Laos Urged to Cancel Latest Dam for Mainstream Mekong

Having approved the dam, Laos will listen to feedback on its plans for the next six months; critics say it won't make a difference.

Environmental rights groups are calling on Laos to cancel the latest hydro-electric dam it has approved for construction across the Mekong River, warning of dire consequences for the millions of people who rely on the waterway for a living.

A six-month “prior consultation process” for the Luang Prabang dam began on October 8, giving Laos’ partners in the Mekong River Commission (MRC) — Cambodia, Thailand and Vietnam — a chance to review the project plans and raise concerns. But the rights groups say the farming and fishing communities expected to be hit hardest by such dams have been let down by the consultations for previously approved projects, and they expect no different this time.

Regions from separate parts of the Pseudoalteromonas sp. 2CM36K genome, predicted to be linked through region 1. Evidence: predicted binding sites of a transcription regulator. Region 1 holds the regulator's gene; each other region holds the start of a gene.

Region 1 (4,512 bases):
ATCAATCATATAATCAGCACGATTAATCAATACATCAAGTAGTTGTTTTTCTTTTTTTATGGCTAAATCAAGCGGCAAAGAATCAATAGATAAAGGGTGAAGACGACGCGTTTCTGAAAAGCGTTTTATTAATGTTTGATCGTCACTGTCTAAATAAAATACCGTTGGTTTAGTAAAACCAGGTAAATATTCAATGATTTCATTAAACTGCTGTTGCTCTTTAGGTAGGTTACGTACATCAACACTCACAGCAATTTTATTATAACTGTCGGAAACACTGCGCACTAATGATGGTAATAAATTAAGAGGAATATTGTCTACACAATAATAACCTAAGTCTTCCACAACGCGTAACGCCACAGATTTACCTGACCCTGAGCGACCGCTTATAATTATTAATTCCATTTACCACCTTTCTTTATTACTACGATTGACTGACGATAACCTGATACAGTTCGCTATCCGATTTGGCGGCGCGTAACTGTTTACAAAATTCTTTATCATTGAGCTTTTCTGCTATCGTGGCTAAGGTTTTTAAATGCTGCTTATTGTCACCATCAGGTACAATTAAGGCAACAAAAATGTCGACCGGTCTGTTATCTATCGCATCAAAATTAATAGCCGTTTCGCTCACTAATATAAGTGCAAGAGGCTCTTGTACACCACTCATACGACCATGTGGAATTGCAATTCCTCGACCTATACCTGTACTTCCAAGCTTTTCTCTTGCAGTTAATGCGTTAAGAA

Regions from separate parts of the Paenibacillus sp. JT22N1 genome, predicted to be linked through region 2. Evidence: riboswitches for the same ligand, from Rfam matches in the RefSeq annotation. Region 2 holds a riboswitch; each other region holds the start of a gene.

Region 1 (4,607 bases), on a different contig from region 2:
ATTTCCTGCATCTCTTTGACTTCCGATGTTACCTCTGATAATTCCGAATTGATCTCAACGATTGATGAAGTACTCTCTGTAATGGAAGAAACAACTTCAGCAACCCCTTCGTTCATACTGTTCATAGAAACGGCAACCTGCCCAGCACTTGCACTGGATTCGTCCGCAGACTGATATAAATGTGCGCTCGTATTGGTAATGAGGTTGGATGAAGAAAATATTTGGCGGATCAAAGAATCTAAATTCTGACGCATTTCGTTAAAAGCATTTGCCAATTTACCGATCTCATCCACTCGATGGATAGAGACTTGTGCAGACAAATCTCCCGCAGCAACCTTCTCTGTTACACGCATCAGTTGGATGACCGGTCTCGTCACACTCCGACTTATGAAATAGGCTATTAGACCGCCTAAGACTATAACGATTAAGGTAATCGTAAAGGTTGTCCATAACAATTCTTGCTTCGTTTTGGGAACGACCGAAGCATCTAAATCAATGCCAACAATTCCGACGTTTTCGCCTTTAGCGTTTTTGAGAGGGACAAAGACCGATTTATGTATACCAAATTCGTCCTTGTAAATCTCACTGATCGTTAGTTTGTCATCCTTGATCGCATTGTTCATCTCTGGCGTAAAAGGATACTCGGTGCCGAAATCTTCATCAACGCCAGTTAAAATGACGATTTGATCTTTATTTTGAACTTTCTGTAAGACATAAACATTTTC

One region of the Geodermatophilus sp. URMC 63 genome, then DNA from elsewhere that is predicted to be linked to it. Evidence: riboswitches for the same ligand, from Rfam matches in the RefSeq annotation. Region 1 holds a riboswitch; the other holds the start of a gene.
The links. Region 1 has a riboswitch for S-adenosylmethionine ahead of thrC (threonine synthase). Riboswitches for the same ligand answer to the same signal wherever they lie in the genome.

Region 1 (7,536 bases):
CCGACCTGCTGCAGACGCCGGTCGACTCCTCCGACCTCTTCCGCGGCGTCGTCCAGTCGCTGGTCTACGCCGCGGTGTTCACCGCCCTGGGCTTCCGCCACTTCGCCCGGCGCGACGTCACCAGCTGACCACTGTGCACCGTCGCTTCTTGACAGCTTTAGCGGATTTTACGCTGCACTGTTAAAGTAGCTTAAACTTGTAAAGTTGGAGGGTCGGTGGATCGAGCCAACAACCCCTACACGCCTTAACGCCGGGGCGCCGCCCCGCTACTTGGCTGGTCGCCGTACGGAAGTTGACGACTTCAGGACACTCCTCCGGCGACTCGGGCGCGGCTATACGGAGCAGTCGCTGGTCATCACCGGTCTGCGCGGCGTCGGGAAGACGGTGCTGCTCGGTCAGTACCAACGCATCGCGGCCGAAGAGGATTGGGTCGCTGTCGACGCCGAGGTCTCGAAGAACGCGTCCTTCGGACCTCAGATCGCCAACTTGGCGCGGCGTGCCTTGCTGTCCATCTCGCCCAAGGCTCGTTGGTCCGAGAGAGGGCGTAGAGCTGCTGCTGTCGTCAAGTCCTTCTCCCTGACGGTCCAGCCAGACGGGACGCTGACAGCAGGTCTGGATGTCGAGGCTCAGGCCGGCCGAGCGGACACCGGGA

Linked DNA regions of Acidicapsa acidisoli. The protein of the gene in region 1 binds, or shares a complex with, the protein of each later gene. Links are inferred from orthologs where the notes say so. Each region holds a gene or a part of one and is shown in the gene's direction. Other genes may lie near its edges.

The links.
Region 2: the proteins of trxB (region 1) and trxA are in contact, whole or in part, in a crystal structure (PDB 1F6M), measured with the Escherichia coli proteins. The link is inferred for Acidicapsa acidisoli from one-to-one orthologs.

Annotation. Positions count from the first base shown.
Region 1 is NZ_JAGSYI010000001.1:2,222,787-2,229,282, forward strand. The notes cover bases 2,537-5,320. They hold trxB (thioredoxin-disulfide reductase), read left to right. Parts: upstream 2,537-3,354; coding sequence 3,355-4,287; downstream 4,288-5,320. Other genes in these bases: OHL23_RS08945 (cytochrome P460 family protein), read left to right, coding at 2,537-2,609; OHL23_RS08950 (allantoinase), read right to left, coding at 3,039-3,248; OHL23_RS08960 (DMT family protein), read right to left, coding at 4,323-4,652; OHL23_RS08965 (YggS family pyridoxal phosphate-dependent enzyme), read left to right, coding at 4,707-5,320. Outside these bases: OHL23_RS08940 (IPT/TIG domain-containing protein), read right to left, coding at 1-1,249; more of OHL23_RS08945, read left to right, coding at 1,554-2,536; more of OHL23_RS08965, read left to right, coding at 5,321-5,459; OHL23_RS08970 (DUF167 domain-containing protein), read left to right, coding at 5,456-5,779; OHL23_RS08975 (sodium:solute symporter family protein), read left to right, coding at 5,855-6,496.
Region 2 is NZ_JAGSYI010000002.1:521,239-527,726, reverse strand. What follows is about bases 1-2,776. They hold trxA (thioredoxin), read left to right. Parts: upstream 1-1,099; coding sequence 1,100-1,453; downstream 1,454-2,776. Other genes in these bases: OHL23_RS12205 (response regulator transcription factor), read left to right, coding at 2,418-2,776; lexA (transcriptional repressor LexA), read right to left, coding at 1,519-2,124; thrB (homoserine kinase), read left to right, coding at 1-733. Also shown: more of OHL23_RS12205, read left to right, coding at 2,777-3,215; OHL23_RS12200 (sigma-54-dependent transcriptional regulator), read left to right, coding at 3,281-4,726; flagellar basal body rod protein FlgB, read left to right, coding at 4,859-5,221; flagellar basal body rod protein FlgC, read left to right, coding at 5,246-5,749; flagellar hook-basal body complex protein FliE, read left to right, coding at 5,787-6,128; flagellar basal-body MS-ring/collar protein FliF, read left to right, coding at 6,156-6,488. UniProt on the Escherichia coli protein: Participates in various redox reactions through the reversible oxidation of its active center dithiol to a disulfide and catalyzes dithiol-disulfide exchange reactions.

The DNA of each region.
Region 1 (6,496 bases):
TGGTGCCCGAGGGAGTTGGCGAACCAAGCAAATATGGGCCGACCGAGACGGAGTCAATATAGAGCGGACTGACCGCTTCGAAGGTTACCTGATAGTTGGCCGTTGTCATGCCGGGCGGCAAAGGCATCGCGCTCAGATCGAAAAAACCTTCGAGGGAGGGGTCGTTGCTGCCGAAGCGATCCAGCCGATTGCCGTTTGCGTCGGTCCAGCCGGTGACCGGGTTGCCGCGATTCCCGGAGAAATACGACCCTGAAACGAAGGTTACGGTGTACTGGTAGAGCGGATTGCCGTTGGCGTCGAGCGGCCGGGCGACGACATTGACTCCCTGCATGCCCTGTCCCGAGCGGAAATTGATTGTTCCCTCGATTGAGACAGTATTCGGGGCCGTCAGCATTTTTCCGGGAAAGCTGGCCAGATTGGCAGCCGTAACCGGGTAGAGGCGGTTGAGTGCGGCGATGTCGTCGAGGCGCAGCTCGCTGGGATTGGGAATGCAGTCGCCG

The Luang Prabang dam is the fifth mainstream Mekong dam Laos will have put through the consultation process, and with 1,460 megawatts of generating capacity, it will be the biggest thus far. The first, the Xayaburi, is due to start producing electricity at the end of the month.

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